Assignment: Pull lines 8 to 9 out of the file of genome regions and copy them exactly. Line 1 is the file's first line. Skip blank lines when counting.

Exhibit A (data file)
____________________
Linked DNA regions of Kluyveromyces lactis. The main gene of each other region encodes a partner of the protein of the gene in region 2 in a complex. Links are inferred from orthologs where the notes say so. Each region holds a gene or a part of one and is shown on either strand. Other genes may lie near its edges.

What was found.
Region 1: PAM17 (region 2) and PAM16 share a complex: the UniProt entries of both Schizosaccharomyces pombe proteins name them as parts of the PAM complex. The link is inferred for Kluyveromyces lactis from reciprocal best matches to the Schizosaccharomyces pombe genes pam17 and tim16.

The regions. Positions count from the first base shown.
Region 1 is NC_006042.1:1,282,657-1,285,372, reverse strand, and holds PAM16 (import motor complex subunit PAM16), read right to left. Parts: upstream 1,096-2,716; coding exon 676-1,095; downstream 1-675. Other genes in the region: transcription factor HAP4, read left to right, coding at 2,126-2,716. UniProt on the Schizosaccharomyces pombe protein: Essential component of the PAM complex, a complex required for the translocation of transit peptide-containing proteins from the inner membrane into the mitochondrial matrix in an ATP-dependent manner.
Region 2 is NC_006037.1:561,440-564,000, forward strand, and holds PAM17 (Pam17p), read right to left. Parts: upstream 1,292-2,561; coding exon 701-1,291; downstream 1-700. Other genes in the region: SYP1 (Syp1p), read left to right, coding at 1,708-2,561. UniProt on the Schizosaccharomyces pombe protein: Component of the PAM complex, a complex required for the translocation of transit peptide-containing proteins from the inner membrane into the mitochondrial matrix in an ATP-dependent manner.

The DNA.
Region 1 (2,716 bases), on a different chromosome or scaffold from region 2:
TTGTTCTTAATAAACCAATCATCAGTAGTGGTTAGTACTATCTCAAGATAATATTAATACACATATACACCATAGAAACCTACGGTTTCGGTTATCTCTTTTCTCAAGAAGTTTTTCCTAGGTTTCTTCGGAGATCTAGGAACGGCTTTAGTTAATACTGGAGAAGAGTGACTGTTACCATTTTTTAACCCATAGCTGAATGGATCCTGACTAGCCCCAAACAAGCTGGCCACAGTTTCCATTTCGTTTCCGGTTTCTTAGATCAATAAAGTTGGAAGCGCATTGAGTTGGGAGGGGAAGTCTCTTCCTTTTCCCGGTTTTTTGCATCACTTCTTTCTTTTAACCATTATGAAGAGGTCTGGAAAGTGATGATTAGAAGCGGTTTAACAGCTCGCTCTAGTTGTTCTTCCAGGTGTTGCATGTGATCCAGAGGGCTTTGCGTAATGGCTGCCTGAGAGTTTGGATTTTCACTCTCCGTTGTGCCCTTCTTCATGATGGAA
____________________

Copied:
Region 1 (2,716 bases), on a different chromosome or scaffold from region 2:
TTGTTCTTAATAAACCAATCATCAGTAGTGGTTAGTACTATCTCAAGATAATATTAATACACATATACACCATAGAAACCTACGGTTTCGGTTATCTCTTTTCTCAAGAAGTTTTTCCTAGGTTTCTTCGGAGATCTAGGAACGGCTTTAGTTAATACTGGAGAAGAGTGACTGTTACCATTTTTTAACCCATAGCTGAATGGATCCTGACTAGCCCCAAACAAGCTGGCCACAGTTTCCATTTCGTTTCCGGTTTCTTAGATCAATAAAGTTGGAAGCGCATTGAGTTGGGAGGGGAAGTCTCTTCCTTTTCCCGGTTTTTTGCATCACTTCTTTCTTTTAACCATTATGAAGAGGTCTGGAAAGTGATGATTAGAAGCGGTTTAACAGCTCGCTCTAGTTGTTCTTCCAGGTGTTGCATGTGATCCAGAGGGCTTTGCGTAATGGCTGCCTGAGAGTTTGGATTTTCACTCTCCGTTGTGCCCTTCTTCATGATGGAA